Imprimir Republish


Long-term perspective

Researchers can benefit from well-planned retirement

Suryara Bernardi

Physicist Maria José Pompeu Brasil had a successful career as a researcher at the Gleb Wataghin Institute of Physics at the University of Campinas (IFGW-UNICAMP) when she decided to retire in 2016. Aged 55 at the time, her great interest was scientific communication. As soon as she retired from the lab, she devoted herself to opening a science museum in Campinas. She wanted to build something similar to American and European institutions, but after a year and a half of meetings and negotiations, the project had made little progress. So she decided to invest her time in another idea. She rented an area near UNICAMP and created the Cyborg Makerspace, a public space for scientific and technological production and dissemination. “Although I enjoyed my work as a researcher, I wanted to do something new and different,” she says. “And I couldn’t just wait until I was older to do that.”

Maria Brasil considers it essential that researchers plan their retirement in advance and invest in personal projects, whether related to their previous university work or not. Retirement is a delicate subject for many researchers. “In general, we perceive intellectual work as a way to maintain our well-being by engaging in valued activities that can be continued well into old age,” explains psychologist Elizabeth Barham, from the Psychology Department at the Federal University of São Carlos (UFSCAR). “This is linked to the satisfaction of collaborating with new professionals and contributing to their training.”

Good retirement planning can help researchers enjoy certain benefits, such as greater choice of how to spend their time without the need to mark exams and attend routine meetings, allowing them to fully focus on their personal projects, as well giving lectures, speaking at conferences, and interacting with university students. Such planning can also help scientists to organize their academic legacy: preparing data, software, laboratory protocols, and course materials so that others can use them in new research. According to Barham, who has been working on the topic for more than 10 years, retirement should ideally be a gradual process, with researchers transferring their projects to other members of the team over time.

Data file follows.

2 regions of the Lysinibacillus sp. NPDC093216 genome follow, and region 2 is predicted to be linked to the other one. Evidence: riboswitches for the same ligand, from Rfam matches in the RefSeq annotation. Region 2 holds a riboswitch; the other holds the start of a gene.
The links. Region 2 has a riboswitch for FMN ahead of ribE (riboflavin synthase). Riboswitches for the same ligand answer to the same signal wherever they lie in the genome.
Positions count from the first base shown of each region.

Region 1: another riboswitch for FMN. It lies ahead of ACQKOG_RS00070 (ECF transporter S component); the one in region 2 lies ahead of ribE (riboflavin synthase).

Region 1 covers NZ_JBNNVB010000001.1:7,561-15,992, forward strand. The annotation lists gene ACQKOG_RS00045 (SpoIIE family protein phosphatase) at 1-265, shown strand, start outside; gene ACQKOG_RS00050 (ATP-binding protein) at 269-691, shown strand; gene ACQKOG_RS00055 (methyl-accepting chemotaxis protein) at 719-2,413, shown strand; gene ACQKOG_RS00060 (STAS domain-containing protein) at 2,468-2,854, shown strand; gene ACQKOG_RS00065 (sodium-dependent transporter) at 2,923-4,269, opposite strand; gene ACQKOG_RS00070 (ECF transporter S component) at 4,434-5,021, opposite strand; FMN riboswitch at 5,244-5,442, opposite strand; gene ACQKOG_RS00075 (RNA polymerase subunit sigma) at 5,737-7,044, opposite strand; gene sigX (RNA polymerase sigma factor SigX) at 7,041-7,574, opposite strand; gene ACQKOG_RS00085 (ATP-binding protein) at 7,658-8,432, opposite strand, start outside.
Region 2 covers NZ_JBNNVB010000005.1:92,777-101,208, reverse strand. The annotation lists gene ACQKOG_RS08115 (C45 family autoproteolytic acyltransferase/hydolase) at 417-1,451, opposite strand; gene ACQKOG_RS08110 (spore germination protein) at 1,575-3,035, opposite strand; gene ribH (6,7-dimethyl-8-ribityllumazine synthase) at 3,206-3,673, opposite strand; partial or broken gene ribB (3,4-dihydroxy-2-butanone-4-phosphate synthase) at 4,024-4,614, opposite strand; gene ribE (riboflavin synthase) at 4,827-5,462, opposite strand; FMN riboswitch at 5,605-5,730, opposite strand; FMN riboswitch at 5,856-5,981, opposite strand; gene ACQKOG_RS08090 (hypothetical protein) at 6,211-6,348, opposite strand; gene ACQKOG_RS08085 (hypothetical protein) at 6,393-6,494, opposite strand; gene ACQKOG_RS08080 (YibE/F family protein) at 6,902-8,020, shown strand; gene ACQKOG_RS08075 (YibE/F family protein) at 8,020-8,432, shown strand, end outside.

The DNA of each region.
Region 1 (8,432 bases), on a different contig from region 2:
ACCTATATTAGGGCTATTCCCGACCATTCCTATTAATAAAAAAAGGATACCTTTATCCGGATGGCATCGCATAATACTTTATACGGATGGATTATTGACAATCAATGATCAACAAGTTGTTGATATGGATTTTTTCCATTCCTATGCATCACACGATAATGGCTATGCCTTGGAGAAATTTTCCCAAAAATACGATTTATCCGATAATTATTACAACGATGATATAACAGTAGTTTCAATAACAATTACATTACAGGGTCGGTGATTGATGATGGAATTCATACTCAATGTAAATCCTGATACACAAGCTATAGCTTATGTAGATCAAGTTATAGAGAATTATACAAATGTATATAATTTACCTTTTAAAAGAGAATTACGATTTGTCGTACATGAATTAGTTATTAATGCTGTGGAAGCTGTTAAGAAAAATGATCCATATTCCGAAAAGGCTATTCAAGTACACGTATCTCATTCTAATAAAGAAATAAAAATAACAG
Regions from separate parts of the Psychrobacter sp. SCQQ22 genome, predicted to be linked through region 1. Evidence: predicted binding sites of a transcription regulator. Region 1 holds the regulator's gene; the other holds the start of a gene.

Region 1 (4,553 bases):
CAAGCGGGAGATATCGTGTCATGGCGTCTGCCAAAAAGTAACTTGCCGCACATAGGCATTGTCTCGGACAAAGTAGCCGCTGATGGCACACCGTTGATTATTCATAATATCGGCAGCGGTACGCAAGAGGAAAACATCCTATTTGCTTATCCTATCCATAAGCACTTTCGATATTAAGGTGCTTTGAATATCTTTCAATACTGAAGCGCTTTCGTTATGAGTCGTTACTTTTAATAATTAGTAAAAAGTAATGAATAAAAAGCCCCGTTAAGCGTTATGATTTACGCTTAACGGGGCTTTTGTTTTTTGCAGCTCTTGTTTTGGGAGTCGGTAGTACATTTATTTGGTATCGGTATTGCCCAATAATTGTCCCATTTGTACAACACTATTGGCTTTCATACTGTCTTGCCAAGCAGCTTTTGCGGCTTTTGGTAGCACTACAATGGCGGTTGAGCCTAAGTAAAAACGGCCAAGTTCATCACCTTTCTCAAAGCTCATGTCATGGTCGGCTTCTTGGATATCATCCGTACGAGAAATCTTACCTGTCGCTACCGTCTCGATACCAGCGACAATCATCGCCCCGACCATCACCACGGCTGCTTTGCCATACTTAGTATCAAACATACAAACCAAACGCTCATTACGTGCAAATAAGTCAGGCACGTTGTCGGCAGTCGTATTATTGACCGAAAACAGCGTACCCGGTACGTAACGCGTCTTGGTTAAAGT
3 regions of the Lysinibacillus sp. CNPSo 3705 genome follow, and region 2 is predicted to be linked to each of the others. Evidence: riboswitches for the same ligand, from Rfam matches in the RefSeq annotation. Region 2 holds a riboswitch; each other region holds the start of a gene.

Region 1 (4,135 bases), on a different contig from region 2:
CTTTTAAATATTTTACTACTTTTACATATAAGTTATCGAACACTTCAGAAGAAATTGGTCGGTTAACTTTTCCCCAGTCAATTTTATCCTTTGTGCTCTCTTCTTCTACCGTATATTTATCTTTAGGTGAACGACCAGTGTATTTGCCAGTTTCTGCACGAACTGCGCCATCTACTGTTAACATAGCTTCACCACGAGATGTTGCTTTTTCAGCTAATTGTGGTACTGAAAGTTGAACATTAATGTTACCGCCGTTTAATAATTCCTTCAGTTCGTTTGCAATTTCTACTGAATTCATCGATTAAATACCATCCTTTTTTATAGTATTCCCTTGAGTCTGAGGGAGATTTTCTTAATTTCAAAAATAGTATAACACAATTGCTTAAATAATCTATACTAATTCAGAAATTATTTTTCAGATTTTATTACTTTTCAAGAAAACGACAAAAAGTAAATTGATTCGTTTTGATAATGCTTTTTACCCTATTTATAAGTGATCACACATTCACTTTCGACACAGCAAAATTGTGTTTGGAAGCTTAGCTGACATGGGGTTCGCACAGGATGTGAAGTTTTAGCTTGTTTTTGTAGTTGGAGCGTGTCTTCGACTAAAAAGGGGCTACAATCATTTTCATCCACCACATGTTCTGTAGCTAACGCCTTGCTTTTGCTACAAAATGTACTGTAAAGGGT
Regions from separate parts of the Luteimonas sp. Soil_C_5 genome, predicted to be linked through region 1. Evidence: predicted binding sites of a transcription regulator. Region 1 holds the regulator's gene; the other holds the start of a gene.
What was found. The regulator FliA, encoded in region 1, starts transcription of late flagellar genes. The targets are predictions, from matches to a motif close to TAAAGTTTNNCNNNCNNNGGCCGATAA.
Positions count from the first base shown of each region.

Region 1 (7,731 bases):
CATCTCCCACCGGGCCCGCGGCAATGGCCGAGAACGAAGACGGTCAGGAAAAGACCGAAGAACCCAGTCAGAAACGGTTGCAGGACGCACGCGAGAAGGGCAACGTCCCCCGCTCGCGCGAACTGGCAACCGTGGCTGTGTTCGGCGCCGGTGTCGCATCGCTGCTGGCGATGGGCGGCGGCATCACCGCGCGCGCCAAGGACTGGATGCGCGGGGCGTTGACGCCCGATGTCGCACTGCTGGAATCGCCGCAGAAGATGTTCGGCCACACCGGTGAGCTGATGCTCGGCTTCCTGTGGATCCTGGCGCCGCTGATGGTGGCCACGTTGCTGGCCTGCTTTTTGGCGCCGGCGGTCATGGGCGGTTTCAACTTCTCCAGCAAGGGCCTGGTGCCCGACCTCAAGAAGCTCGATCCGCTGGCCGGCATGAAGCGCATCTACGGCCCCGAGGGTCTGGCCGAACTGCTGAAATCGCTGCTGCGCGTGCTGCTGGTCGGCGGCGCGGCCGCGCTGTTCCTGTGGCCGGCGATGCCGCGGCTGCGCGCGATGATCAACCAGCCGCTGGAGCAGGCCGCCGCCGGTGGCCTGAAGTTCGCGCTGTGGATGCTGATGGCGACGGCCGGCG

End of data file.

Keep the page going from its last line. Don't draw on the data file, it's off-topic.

Suryara Bernardi

There are 11,363 retired university professors in Brazil, according to the 2017 Census of Higher Education. There is no data on the average age they stop working, but one thing is certain: retiring is not only a professional and financial decision, it is also existential. “Scientific work tends to shape the identity of researchers, who see significance and meaning in what they do. It is therefore important that they set aside time during the transition to retirement to review their life plans and identify the changes they want to make and how to stay active in other areas,” says Barham.

Architect Carlos Zibel Costa, a professor at the USP School of Architecture and Urbanism (FAU-USP), took compulsory retirement in 2014, at the age of 70. “I remember being very involved with my research at the time,” he says. “As well as giving classes, I also wrote and worked on various projects.” After retiring, he decided to continue organizing exhibitions and writing texts on subjects related to his previous research in art and culture. He was thus able to maintain contact with former students and colleagues. “I am often invited to give lectures and talks on the ideas that I developed over the course of my career.”

Zibel believes it is important that researchers remain active after retirement. “There is no need to completely cut ties with your academic activities,” he says. “It is possible to stay connected to the research structure that you have helped to create.” Many continue living close to their university in order to use the library or visit friends. “Several of my colleagues developed depression and anxiety after retiring because they were unable to find anything to do that justified their existence or gave them the same level of satisfaction,” he says.